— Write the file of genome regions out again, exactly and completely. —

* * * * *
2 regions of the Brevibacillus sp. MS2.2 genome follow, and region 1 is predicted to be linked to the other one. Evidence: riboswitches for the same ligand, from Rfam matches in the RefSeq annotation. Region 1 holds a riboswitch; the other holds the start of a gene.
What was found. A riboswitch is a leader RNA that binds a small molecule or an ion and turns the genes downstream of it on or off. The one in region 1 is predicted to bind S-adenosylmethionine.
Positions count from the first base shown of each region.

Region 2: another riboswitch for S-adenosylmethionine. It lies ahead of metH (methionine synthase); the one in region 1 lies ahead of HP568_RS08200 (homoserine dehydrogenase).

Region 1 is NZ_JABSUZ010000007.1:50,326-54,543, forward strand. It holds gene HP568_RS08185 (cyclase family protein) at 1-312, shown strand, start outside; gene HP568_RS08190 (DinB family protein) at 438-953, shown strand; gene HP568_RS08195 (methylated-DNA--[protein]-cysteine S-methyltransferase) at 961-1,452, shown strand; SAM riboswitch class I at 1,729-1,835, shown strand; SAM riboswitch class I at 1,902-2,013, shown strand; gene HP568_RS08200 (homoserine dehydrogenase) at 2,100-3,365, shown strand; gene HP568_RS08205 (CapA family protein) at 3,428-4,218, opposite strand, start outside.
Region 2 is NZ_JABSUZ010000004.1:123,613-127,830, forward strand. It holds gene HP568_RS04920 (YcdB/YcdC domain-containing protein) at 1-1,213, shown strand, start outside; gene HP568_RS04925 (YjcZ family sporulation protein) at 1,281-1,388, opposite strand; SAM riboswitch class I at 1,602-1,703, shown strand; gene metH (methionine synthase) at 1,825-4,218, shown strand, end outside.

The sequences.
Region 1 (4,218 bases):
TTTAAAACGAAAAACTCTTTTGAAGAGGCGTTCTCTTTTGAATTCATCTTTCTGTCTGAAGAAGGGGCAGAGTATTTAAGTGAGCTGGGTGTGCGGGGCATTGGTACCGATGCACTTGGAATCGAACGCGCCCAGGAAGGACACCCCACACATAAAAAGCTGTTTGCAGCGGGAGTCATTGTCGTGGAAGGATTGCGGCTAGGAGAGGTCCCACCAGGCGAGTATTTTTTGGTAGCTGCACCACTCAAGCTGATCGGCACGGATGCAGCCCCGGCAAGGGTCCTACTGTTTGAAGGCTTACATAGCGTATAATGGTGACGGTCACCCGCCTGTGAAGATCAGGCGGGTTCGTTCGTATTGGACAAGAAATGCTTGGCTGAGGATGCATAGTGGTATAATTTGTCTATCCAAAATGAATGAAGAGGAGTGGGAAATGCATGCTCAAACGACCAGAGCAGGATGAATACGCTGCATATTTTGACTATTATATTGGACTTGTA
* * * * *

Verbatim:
2 regions of the Brevibacillus sp. MS2.2 genome follow, and region 1 is predicted to be linked to the other one. Evidence: riboswitches for the same ligand, from Rfam matches in the RefSeq annotation. Region 1 holds a riboswitch; the other holds the start of a gene.
What was found. A riboswitch is a leader RNA that binds a small molecule or an ion and turns the genes downstream of it on or off. The one in region 1 is predicted to bind S-adenosylmethionine.
Positions count from the first base shown of each region.

Region 2: another riboswitch for S-adenosylmethionine. It lies ahead of metH (methionine synthase); the one in region 1 lies ahead of HP568_RS08200 (homoserine dehydrogenase).

Region 1 is NZ_JABSUZ010000007.1:50,326-54,543, forward strand. It holds gene HP568_RS08185 (cyclase family protein) at 1-312, shown strand, start outside; gene HP568_RS08190 (DinB family protein) at 438-953, shown strand; gene HP568_RS08195 (methylated-DNA--[protein]-cysteine S-methyltransferase) at 961-1,452, shown strand; SAM riboswitch class I at 1,729-1,835, shown strand; SAM riboswitch class I at 1,902-2,013, shown strand; gene HP568_RS08200 (homoserine dehydrogenase) at 2,100-3,365, shown strand; gene HP568_RS08205 (CapA family protein) at 3,428-4,218, opposite strand, start outside.
Region 2 is NZ_JABSUZ010000004.1:123,613-127,830, forward strand. It holds gene HP568_RS04920 (YcdB/YcdC domain-containing protein) at 1-1,213, shown strand, start outside; gene HP568_RS04925 (YjcZ family sporulation protein) at 1,281-1,388, opposite strand; SAM riboswitch class I at 1,602-1,703, shown strand; gene metH (methionine synthase) at 1,825-4,218, shown strand, end outside.

The sequences.
Region 1 (4,218 bases):
TTTAAAACGAAAAACTCTTTTGAAGAGGCGTTCTCTTTTGAATTCATCTTTCTGTCTGAAGAAGGGGCAGAGTATTTAAGTGAGCTGGGTGTGCGGGGCATTGGTACCGATGCACTTGGAATCGAACGCGCCCAGGAAGGACACCCCACACATAAAAAGCTGTTTGCAGCGGGAGTCATTGTCGTGGAAGGATTGCGGCTAGGAGAGGTCCCACCAGGCGAGTATTTTTTGGTAGCTGCACCACTCAAGCTGATCGGCACGGATGCAGCCCCGGCAAGGGTCCTACTGTTTGAAGGCTTACATAGCGTATAATGGTGACGGTCACCCGCCTGTGAAGATCAGGCGGGTTCGTTCGTATTGGACAAGAAATGCTTGGCTGAGGATGCATAGTGGTATAATTTGTCTATCCAAAATGAATGAAGAGGAGTGGGAAATGCATGCTCAAACGACCAGAGCAGGATGAATACGCTGCATATTTTGACTATTATATTGGACTTGTA